So it was that the Silent One’s eyes lit up in the wake of the uninspiring 19-5 win Western Province recorded over the Lions in their Currie Cup semifinal at Newlands.
“There were simply too many errors by both sides for the semi ever to rise to any great heights,” remarked one of the members of the assembled gathering. “It was a match that lost its way.”
It was the rider which caught the attention of the Silent One and he ruminated for a moment before deigning to speak. “I am fully aware,” he eventually said, “that there is little to link pigeon racing with rugby union. For a start the pigeons don’t have to contest those interminable scrums. But pigeon racing is indeed a sport, and one centred on pure speed of wing.
“When I was a youngster in a town called Calne in south western England – a town I might add built on pig farming and the curing of bacon the old Wiltshire way – there was an old fellow who, to save embarrassment, even across the years, we will call George, who was a pigeon fancier as big as any in the town.
“Anyway, George had a chance to enter a race from London. So he packed the finest of his birds into a basket and off he went to first display them and later release them as race entrants. Which he duly did.
“But not being familiar with London – it was his first trip to the capital city – he got a little lost and no doubt a couple of pints added to the confusion. Mindful of time ticking away, George rushed to the ticket office at the station he had located and in a broad Wiltshire accent asked for a ticket to Calne, and was hastened on his way by a gruff Cockney warning that the train was about to leave the platform. George and his now empty basket scuttled off, jumped aboard as the guard was blowing his whistle and waving his flag, to find himself next to the buffet car. A few more pints seemed appropriate and he then settled in a seat and closed his eyes.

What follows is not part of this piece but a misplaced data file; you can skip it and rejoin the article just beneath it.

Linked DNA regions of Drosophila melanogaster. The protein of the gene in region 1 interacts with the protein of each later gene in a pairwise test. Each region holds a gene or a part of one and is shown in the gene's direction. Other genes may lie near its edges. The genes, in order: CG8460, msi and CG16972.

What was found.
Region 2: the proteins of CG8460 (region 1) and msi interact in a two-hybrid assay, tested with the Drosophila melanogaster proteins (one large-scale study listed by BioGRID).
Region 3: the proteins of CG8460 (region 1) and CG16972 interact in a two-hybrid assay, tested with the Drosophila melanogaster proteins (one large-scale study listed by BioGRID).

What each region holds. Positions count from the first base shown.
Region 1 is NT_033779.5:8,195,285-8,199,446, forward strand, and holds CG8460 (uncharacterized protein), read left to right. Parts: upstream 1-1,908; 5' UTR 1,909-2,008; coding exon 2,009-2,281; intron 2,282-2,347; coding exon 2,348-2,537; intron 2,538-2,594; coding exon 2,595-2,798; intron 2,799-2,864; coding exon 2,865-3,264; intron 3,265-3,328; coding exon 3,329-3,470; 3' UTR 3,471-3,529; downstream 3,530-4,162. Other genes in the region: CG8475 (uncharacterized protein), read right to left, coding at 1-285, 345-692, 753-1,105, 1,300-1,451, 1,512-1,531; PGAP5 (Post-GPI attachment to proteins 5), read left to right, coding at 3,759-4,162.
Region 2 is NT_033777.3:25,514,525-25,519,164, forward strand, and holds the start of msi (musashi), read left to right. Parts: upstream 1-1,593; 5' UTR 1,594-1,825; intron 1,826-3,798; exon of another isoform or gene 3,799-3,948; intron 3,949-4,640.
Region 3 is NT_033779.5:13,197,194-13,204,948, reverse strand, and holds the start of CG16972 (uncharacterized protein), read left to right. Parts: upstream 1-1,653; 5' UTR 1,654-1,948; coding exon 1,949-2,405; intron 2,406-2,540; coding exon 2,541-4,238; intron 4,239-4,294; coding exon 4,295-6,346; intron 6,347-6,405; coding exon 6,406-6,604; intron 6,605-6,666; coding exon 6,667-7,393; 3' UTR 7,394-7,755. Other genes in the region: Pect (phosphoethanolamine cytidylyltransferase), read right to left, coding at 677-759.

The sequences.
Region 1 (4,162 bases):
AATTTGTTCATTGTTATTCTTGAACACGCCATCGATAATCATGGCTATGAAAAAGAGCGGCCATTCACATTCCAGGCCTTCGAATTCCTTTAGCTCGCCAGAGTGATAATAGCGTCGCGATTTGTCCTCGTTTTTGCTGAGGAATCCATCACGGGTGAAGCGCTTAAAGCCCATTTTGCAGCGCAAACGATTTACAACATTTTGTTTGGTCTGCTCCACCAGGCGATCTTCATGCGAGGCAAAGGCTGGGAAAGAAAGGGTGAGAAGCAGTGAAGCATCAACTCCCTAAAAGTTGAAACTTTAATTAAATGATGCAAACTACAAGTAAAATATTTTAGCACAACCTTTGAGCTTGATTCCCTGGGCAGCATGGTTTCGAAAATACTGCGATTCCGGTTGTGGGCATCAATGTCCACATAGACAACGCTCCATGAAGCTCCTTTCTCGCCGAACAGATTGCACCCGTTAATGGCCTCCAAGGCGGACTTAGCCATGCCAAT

“He woke up at a station where the name looked familiar through sleepy eyes, he and his empty basket detrained to find that he had no idea where he was and everyone seemed to speak a dialect foreign to the Wiltshire ear. To cut the story short, he did what anyone would in the circumstances, he sought out a police station and told them his dilemma. They patiently explained that he had arrived in Colne, a Lancashire town in the northwest and a long way from Calne.
“They gave me a bed in the cells and brought tea and a bacon buttie in the mornin’. But I can tell you see, the bacon weren’t like the bacon back home in Calne,” George later recalled, having again settled in the preferred seat at his local, a “pint from the brook” before him.
George, news of his predicament having preceded him through the police network, finally arrived home to find half the town waiting for him. “It was almost like a mayoral reception,” said the Silent One. “and certainly gave fresh meaning to getting lost along the way”.